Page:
The State Society of the Cincinnati of Pennsylvania

After the War, the Original Members of the Pennsylvania Society played an active role in shaping the new nation -- or -- as they called it in the Institution of the Society, "the American Empire."

Some moved west, along with much of the rest of country, to places such as Pittsburgh, Ohio, and Indiana.  Some stayed in Pennsylvania.  Some continued serving in the military.  Others went into politics, at the national, state, or local level.  We have assembled a list of the post-war careers and activities of many of our Original Members.

As the Original Members died off, the Society almost died off with them.  The Pennsylvania Society was one of the few original constituent societies to continue meeting.  Changes to the organization in the 1850s, a general cultural reaction to the waves of immigrants who were reshaping the country, and a renewed interest in the American Revolution as the nation approached its Centennial all served to breath new life into the Society.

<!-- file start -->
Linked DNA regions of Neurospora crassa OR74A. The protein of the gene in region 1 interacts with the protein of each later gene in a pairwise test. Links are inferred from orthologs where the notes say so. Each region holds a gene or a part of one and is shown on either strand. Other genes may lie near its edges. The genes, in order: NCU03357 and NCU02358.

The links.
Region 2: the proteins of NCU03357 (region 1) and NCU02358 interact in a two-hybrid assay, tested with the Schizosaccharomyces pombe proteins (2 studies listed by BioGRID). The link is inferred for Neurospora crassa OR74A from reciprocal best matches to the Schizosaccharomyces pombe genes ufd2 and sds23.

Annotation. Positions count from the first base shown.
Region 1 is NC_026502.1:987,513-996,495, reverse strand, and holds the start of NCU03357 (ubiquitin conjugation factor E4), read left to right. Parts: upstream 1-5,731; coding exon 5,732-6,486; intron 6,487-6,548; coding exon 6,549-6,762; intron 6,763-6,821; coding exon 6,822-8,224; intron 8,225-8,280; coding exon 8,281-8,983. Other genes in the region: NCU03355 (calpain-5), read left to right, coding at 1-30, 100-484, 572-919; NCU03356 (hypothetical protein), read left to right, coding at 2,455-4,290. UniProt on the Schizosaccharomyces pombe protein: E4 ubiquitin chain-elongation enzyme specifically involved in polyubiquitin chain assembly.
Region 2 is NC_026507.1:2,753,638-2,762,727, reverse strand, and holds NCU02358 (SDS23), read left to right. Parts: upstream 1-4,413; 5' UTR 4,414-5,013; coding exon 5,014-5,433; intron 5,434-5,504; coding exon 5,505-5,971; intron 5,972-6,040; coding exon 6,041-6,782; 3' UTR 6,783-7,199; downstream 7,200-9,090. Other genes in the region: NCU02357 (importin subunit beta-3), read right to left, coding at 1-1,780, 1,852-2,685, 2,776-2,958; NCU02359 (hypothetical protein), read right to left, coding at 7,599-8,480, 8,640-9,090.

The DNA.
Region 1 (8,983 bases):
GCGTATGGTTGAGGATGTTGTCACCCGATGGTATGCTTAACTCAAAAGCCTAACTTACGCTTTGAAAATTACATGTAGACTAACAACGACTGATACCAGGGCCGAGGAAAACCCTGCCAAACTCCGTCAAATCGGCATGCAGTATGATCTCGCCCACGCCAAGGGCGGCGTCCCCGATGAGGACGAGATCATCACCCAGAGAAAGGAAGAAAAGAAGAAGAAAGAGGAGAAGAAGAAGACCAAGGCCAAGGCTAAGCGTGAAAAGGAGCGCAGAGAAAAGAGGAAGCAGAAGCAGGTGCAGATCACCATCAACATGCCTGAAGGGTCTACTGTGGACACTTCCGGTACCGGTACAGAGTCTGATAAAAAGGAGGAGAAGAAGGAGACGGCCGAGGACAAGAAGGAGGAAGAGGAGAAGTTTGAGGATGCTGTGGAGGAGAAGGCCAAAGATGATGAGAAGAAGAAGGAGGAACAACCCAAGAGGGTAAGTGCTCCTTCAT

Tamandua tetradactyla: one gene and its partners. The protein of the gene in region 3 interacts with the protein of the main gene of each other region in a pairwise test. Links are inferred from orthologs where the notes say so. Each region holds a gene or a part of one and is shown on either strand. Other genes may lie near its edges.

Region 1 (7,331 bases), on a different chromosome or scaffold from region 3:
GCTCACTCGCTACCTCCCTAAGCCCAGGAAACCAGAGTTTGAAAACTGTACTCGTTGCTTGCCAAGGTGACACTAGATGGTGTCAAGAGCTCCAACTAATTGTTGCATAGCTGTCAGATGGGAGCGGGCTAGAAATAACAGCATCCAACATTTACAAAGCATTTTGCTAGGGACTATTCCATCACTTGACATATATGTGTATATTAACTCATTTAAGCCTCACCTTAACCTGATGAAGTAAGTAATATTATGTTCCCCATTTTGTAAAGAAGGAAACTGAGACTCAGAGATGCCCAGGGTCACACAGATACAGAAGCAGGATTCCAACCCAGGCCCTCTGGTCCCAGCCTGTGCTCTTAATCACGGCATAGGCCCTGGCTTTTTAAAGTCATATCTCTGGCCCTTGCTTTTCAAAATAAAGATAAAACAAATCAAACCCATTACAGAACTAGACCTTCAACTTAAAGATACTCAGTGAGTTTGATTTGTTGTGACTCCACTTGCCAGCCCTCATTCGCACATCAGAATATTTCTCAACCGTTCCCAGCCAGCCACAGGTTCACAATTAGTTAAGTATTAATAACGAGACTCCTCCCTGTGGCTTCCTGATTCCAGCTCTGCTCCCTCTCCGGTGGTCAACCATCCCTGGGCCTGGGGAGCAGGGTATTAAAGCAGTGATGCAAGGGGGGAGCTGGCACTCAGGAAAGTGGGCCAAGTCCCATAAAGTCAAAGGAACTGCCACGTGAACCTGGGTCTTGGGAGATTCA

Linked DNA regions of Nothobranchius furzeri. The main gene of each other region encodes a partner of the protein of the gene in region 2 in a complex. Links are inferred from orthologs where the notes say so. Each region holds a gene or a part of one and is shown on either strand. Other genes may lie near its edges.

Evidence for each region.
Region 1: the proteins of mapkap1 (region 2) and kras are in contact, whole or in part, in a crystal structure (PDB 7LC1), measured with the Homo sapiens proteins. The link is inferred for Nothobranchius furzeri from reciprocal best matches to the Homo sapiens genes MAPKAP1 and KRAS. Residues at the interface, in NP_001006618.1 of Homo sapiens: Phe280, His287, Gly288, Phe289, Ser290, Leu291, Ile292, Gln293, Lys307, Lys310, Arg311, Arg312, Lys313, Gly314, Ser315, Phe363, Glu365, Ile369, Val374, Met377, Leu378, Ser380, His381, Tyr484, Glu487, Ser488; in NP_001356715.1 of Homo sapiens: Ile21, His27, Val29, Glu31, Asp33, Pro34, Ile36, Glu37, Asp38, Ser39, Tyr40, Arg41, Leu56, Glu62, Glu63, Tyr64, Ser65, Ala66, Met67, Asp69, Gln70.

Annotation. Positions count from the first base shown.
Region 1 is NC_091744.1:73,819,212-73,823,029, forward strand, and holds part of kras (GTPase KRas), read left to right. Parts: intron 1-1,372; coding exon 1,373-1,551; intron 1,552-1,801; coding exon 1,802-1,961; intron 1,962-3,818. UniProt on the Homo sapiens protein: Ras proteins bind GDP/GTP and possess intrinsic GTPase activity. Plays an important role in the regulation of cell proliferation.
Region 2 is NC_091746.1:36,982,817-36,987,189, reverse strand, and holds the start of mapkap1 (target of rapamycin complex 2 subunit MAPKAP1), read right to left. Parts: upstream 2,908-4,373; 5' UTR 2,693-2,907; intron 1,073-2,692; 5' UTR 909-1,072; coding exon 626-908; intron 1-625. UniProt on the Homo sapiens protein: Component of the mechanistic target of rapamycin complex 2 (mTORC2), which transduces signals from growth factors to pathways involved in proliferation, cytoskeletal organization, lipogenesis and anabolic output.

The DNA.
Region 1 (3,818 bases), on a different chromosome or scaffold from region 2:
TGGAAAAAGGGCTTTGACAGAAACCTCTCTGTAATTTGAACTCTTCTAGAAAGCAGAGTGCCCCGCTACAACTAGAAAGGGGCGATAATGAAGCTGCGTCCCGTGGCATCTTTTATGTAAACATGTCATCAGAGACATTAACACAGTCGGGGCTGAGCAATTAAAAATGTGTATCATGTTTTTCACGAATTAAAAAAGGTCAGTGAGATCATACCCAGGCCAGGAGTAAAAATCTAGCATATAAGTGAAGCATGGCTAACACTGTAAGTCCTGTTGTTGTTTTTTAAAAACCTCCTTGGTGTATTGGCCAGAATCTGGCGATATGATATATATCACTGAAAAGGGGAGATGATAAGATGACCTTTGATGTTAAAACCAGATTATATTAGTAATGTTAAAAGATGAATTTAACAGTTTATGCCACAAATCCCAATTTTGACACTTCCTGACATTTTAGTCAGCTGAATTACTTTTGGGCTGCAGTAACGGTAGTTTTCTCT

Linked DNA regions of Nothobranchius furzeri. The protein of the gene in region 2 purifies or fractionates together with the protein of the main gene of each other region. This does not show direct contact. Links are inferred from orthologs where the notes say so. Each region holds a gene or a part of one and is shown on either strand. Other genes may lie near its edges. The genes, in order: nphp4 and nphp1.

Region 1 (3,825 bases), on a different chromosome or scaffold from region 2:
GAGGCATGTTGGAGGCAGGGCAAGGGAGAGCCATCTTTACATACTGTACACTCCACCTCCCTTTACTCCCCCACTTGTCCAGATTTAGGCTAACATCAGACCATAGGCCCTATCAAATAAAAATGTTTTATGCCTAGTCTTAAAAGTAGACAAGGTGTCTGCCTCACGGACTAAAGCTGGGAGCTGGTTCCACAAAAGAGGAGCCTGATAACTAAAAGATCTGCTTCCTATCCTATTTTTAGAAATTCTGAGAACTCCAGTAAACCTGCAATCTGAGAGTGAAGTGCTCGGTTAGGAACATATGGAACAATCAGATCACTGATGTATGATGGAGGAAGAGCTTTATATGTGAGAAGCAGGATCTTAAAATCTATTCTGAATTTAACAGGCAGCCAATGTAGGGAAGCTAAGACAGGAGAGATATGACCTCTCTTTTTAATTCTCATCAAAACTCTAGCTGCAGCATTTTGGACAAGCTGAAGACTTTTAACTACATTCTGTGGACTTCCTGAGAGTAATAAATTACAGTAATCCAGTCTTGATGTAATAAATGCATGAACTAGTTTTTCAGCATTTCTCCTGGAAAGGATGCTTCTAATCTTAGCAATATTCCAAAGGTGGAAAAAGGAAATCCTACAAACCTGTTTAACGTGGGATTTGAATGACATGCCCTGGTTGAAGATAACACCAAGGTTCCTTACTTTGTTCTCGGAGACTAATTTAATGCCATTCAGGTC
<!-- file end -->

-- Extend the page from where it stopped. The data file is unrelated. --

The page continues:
In 1897, the Pennsylvania Society fulfilled its 90-year-old dream to build a Monument to Gen. George Washington in Philadelphia.

The Pennsylvania Society continues to be active today.

Our Members in the Revolution

History of the Society

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